Rashi explains that the reason the Torah prefaces the command to build the Mishkan in Parshas VaYakhel with a repetition of the mitzvah of Shabbos is to tell us that building the Mishkan, albeit being a mitzvah, cannot be done on Shabbos. The Netziv has an interesting chiddush based on the Torah’s use of the passive voice (niphal) in the pasuk, “sheishes yamim te’aseh melacha…”, six days work shall be done, but on Shabbos it must cease. The Mishna in Shabbos writes that according to Hillel it is permitted to start a process on Friday that will continue autonomously on Shabbos, e.g. although it is prohibited to dye wool on Shabbos, it is permitted to place wool in a dye pot before Shabbos and let the wool continue to soak on Shabbos; although it is prohibited to do laundry on Shabbos, one can place clothes in the washing machine and set it running before Shabbos. We do this all the time – we set a time before Shabbos, and the work we need done occurs on Shabbos. Says the Netziv, by the Mishkan all work shall be done (passive voice) before Shabbos, meaning even if you are not the one doing the work but just set a timer or put wool in the dye pot etc. so the work continues automatically, this too can not be done for the purpose of building the Mishkan because of its higher level of kedusha.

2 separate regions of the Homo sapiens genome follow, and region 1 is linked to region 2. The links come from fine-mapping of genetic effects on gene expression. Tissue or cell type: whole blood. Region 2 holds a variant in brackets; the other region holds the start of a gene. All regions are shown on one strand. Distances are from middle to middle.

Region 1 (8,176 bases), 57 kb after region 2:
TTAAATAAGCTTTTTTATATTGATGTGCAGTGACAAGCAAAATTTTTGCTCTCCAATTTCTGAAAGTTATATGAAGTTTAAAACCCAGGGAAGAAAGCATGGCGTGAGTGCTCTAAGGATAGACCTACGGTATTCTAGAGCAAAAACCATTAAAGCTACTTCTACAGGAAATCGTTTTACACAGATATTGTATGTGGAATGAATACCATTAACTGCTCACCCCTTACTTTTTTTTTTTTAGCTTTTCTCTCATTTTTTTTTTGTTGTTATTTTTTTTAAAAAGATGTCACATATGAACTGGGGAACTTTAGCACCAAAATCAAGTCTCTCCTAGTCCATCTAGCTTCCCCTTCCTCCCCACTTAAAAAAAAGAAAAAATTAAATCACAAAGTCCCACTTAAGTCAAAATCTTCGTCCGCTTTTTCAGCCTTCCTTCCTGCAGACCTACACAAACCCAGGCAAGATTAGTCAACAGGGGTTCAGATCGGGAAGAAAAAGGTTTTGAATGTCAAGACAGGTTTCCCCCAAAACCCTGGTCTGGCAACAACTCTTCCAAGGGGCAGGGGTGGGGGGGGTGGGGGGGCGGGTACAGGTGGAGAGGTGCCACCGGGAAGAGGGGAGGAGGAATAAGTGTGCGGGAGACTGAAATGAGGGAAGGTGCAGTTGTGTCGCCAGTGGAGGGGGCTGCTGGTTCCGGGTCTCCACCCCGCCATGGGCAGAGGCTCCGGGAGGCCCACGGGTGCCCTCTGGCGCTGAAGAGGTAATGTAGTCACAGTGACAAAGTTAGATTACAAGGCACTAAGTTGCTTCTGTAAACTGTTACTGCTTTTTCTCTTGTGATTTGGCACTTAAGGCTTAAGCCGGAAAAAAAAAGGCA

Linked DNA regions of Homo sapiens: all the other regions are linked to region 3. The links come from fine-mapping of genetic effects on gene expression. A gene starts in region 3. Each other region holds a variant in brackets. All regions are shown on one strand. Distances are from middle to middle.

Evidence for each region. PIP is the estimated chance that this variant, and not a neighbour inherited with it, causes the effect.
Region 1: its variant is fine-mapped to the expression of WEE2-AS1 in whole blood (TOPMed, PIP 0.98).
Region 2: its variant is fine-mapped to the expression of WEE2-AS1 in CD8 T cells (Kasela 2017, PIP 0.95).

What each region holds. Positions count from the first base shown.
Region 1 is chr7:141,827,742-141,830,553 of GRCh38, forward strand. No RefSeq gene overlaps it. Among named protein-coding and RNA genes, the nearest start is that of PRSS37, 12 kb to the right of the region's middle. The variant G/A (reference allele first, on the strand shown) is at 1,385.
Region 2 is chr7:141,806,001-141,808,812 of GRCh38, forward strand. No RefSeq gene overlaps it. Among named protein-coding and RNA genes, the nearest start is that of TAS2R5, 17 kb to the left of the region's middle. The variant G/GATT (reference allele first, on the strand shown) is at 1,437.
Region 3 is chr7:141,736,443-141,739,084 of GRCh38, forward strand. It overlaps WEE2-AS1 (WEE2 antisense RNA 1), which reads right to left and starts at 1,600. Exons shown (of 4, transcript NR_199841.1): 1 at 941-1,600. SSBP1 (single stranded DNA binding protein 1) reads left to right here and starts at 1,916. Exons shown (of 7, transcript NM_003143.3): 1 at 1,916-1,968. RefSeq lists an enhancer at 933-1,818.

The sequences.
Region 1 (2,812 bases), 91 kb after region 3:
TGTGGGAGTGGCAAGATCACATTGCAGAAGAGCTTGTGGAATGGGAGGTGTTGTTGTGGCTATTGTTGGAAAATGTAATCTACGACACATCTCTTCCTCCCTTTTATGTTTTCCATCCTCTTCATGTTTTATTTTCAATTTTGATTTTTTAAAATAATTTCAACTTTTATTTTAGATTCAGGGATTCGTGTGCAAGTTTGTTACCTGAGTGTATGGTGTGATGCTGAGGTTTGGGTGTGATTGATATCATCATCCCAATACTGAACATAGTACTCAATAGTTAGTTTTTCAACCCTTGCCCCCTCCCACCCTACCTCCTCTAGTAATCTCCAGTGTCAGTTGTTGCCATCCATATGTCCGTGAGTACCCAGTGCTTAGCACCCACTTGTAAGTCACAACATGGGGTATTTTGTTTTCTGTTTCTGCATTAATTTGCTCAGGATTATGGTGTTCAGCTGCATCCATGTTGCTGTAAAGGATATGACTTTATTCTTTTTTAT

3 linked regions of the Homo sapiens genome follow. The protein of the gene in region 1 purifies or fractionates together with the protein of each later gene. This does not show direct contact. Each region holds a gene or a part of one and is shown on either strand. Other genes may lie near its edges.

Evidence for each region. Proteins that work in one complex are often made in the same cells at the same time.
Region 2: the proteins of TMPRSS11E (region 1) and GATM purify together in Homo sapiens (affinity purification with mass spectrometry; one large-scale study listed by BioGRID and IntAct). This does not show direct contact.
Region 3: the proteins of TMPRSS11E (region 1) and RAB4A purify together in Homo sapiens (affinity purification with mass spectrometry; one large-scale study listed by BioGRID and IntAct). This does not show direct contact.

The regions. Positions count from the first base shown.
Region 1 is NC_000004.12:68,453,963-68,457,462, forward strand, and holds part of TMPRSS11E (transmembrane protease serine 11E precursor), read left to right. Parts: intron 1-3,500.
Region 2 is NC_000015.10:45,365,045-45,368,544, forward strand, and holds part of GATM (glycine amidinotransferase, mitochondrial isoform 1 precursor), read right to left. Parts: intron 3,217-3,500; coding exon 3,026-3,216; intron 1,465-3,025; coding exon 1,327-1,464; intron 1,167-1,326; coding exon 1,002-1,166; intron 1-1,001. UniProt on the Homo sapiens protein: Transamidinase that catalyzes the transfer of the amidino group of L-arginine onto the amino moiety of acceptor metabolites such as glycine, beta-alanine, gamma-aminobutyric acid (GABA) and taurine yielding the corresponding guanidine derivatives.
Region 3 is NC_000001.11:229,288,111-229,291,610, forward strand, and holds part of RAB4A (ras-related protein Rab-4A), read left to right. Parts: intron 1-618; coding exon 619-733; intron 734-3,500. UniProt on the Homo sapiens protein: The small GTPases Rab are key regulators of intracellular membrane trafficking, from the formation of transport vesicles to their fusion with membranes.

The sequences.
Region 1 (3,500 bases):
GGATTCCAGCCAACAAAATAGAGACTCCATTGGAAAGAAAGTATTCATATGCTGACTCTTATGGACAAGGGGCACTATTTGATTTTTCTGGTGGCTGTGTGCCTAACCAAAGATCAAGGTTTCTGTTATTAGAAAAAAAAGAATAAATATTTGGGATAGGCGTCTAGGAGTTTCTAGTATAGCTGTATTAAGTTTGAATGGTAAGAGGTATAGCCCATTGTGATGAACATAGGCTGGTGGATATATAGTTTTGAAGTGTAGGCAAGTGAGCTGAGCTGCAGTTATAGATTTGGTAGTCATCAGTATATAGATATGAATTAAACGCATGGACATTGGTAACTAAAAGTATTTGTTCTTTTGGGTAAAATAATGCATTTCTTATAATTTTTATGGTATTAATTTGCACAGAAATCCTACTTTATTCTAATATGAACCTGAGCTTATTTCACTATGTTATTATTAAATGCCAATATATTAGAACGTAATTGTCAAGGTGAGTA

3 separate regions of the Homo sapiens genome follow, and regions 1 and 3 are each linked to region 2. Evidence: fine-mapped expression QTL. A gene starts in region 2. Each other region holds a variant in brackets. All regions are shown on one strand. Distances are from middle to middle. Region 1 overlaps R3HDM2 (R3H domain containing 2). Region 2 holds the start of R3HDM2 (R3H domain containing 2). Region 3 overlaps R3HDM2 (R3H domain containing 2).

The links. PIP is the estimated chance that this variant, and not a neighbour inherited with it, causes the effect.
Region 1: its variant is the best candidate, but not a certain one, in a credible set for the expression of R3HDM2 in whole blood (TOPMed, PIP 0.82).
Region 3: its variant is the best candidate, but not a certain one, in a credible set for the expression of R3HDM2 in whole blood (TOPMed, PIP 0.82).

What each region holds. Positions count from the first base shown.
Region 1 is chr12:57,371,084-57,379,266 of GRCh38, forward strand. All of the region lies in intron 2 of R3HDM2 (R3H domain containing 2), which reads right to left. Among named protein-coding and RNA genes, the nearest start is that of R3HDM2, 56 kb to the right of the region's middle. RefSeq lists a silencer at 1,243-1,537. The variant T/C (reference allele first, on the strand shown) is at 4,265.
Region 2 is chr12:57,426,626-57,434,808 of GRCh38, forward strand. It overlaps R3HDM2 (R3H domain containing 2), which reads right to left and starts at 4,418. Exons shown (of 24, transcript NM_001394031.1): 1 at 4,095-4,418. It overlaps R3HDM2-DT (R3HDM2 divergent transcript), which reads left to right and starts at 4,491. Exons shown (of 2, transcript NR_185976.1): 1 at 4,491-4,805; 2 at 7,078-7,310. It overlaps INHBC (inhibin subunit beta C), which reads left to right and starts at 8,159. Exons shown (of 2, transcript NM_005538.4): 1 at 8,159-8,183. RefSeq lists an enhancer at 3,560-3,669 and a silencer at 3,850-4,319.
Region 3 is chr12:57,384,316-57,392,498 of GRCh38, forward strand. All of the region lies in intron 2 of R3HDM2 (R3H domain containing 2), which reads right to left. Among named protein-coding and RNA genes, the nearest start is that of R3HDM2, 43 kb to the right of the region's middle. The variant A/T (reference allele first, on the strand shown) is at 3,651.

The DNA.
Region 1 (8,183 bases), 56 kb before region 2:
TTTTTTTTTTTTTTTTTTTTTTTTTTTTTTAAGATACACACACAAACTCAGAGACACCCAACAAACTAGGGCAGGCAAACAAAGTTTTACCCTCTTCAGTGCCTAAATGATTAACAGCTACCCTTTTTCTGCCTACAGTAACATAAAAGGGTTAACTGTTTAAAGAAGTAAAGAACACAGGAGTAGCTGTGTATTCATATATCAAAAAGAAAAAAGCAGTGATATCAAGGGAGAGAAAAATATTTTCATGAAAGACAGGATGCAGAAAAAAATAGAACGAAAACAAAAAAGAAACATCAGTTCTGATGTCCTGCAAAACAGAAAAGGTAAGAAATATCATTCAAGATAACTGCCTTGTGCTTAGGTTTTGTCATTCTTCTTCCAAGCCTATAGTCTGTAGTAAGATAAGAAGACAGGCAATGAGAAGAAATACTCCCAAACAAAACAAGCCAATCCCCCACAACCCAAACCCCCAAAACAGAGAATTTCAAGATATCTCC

In addition to the prohibition of building the Mishkan on Shabbos and Yom Tov, the Rambam tells us (Bais haBechira 1:12) that Mishkan can be built only by day and not by night. In the very same halacha the Rambam tells us that both men and women are obligated in the mitzvah of building a Mishkan. The Marcheshes asks: if the Mishkan can only be built during specific time periods, why is it not categorized as a mitzvas aseh she’hazman gerama from which women are exempt? A whole range of answers are possible, some of which my son will hopefully speak about this Shabbos.